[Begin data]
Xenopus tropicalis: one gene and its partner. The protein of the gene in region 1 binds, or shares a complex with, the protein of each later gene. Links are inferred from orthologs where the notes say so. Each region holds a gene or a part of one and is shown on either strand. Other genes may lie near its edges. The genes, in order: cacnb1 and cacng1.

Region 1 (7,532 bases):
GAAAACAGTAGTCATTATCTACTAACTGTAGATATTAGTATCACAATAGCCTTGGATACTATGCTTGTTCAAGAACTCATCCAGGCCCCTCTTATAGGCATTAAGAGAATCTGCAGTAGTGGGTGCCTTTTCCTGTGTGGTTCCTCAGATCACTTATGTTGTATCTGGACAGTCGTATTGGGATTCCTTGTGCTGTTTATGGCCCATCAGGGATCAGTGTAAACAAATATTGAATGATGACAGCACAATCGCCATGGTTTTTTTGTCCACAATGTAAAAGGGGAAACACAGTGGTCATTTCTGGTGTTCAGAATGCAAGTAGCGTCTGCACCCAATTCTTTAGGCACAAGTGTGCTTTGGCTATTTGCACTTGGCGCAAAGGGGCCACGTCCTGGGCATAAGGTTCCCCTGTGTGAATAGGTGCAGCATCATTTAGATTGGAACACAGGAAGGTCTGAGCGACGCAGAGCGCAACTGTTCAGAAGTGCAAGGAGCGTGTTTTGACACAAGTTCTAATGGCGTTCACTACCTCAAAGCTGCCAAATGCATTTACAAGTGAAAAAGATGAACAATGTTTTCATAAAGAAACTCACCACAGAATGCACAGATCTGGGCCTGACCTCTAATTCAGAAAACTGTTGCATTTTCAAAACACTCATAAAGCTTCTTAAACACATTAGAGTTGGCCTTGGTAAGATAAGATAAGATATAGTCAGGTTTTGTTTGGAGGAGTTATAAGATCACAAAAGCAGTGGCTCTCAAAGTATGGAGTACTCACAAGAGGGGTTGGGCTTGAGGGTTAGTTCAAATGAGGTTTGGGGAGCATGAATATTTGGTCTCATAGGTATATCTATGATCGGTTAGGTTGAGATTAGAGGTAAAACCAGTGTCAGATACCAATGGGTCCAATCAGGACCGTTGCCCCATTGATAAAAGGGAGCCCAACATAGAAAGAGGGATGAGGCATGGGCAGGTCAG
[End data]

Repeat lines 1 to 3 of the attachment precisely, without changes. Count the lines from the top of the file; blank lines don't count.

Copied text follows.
Xenopus tropicalis: one gene and its partner. The protein of the gene in region 1 binds, or shares a complex with, the protein of each later gene. Links are inferred from orthologs where the notes say so. Each region holds a gene or a part of one and is shown on either strand. Other genes may lie near its edges. The genes, in order: cacnb1 and cacng1.

Region 1 (7,532 bases):
GAAAACAGTAGTCATTATCTACTAACTGTAGATATTAGTATCACAATAGCCTTGGATACTATGCTTGTTCAAGAACTCATCCAGGCCCCTCTTATAGGCATTAAGAGAATCTGCAGTAGTGGGTGCCTTTTCCTGTGTGGTTCCTCAGATCACTTATGTTGTATCTGGACAGTCGTATTGGGATTCCTTGTGCTGTTTATGGCCCATCAGGGATCAGTGTAAACAAATATTGAATGATGACAGCACAATCGCCATGGTTTTTTTGTCCACAATGTAAAAGGGGAAACACAGTGGTCATTTCTGGTGTTCAGAATGCAAGTAGCGTCTGCACCCAATTCTTTAGGCACAAGTGTGCTTTGGCTATTTGCACTTGGCGCAAAGGGGCCACGTCCTGGGCATAAGGTTCCCCTGTGTGAATAGGTGCAGCATCATTTAGATTGGAACACAGGAAGGTCTGAGCGACGCAGAGCGCAACTGTTCAGAAGTGCAAGGAGCGTGTTTTGACACAAGTTCTAATGGCGTTCACTACCTCAAAGCTGCCAAATGCATTTACAAGTGAAAAAGATGAACAATGTTTTCATAAAGAAACTCACCACAGAATGCACAGATCTGGGCCTGACCTCTAATTCAGAAAACTGTTGCATTTTCAAAACACTCATAAAGCTTCTTAAACACATTAGAGTTGGCCTTGGTAAGATAAGATAAGATATAGTCAGGTTTTGTTTGGAGGAGTTATAAGATCACAAAAGCAGTGGCTCTCAAAGTATGGAGTACTCACAAGAGGGGTTGGGCTTGAGGGTTAGTTCAAATGAGGTTTGGGGAGCATGAATATTTGGTCTCATAGGTATATCTATGATCGGTTAGGTTGAGATTAGAGGTAAAACCAGTGTCAGATACCAATGGGTCCAATCAGGACCGTTGCCCCATTGATAAAAGGGAGCCCAACATAGAAAGAGGGATGAGGCATGGGCAGGTCAG